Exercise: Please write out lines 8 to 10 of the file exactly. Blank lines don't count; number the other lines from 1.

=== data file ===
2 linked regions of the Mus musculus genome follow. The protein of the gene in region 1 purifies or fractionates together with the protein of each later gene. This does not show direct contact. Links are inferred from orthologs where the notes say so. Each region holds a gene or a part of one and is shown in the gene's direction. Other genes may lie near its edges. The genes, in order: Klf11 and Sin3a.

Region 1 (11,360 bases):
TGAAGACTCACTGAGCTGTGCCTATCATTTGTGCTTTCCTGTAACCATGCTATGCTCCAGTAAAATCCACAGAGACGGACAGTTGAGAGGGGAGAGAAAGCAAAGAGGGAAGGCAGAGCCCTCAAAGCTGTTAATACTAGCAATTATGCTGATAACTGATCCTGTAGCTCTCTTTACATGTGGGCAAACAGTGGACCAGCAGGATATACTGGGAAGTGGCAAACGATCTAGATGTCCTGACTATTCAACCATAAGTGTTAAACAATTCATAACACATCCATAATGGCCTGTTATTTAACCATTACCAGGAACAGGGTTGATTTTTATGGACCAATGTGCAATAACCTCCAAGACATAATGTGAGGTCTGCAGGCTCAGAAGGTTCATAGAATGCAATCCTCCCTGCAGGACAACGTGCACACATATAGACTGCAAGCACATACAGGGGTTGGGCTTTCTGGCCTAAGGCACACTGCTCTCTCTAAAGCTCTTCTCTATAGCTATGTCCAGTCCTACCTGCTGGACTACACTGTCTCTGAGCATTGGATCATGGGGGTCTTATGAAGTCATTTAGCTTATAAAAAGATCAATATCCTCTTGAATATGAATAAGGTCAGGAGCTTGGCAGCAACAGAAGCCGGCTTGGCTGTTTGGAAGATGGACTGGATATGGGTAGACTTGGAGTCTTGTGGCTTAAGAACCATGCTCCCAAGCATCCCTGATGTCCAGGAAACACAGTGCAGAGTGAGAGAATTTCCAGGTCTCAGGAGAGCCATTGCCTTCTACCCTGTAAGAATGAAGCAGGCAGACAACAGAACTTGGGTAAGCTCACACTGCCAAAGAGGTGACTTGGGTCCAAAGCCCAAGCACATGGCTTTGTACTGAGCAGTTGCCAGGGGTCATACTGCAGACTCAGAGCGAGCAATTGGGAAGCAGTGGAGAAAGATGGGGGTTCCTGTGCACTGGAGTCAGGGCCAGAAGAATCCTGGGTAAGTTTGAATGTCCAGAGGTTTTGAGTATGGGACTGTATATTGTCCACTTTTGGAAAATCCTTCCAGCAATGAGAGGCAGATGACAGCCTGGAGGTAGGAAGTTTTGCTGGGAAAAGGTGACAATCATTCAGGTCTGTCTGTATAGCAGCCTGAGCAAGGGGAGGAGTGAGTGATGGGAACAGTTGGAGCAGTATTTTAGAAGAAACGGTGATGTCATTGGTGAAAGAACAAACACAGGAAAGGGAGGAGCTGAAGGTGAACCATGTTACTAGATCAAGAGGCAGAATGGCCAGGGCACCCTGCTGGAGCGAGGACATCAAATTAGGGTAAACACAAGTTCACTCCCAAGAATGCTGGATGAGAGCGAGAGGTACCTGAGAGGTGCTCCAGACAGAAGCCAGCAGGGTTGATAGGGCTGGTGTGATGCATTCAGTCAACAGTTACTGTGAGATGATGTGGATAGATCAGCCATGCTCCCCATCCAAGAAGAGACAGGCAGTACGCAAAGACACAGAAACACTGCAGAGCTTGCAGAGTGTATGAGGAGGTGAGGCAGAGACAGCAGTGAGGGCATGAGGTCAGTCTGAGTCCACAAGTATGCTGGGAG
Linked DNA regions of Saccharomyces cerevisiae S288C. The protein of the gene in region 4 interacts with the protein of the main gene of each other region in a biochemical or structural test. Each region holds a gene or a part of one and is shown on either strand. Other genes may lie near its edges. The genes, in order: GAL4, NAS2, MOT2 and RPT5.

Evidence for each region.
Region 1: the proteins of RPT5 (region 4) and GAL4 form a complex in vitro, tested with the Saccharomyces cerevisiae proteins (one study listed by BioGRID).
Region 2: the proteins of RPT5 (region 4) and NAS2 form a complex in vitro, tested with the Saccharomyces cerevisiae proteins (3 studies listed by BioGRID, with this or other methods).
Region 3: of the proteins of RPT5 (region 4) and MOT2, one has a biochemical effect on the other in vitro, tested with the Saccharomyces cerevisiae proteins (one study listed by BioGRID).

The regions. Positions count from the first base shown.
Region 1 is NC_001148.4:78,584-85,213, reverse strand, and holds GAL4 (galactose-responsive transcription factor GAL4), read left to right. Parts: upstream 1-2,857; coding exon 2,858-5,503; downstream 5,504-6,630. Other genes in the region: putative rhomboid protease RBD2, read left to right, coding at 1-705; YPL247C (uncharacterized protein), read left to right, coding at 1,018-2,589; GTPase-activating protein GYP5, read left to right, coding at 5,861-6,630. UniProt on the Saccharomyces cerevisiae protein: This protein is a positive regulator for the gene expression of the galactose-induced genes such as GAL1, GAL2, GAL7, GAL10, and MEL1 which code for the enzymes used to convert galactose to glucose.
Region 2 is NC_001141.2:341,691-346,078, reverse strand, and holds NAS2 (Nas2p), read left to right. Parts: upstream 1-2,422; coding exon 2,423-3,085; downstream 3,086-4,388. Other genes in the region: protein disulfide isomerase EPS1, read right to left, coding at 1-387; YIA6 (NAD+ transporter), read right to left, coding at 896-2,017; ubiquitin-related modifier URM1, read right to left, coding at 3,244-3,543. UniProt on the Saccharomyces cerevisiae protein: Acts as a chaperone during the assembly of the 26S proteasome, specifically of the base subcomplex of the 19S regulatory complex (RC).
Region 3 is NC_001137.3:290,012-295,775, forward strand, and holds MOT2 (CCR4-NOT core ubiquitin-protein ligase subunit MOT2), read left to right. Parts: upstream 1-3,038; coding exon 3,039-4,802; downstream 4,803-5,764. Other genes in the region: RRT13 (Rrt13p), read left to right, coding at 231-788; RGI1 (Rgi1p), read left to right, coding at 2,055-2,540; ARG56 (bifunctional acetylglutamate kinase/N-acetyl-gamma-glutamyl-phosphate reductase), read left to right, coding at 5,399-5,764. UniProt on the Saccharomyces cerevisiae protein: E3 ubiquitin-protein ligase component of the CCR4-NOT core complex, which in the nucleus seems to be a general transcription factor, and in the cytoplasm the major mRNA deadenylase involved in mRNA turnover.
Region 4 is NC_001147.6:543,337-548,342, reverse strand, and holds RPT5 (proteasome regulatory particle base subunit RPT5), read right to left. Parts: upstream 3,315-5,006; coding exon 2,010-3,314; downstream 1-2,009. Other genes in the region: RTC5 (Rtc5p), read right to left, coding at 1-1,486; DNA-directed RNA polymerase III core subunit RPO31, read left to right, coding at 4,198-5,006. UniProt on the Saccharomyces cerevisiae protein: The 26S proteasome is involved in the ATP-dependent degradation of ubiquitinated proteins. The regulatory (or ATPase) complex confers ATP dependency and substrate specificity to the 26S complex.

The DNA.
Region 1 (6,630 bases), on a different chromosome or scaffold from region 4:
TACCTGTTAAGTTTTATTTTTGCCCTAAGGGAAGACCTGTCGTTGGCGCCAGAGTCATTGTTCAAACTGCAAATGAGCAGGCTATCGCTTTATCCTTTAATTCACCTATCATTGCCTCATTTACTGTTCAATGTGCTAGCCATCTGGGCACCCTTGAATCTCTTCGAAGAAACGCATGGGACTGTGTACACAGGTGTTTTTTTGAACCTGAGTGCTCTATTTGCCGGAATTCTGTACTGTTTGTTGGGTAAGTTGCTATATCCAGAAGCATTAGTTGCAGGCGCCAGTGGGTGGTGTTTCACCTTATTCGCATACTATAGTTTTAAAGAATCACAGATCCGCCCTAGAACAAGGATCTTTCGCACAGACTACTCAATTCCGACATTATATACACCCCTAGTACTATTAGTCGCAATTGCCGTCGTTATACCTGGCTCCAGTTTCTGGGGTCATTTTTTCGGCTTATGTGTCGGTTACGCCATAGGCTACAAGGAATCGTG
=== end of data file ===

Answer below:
Region 3: of the proteins of RPT5 (region 4) and MOT2, one has a biochemical effect on the other in vitro, tested with the Saccharomyces cerevisiae proteins (one study listed by BioGRID).

The regions. Positions count from the first base shown.
Region 1 is NC_001148.4:78,584-85,213, reverse strand, and holds GAL4 (galactose-responsive transcription factor GAL4), read left to right. Parts: upstream 1-2,857; coding exon 2,858-5,503; downstream 5,504-6,630. Other genes in the region: putative rhomboid protease RBD2, read left to right, coding at 1-705; YPL247C (uncharacterized protein), read left to right, coding at 1,018-2,589; GTPase-activating protein GYP5, read left to right, coding at 5,861-6,630. UniProt on the Saccharomyces cerevisiae protein: This protein is a positive regulator for the gene expression of the galactose-induced genes such as GAL1, GAL2, GAL7, GAL10, and MEL1 which code for the enzymes used to convert galactose to glucose.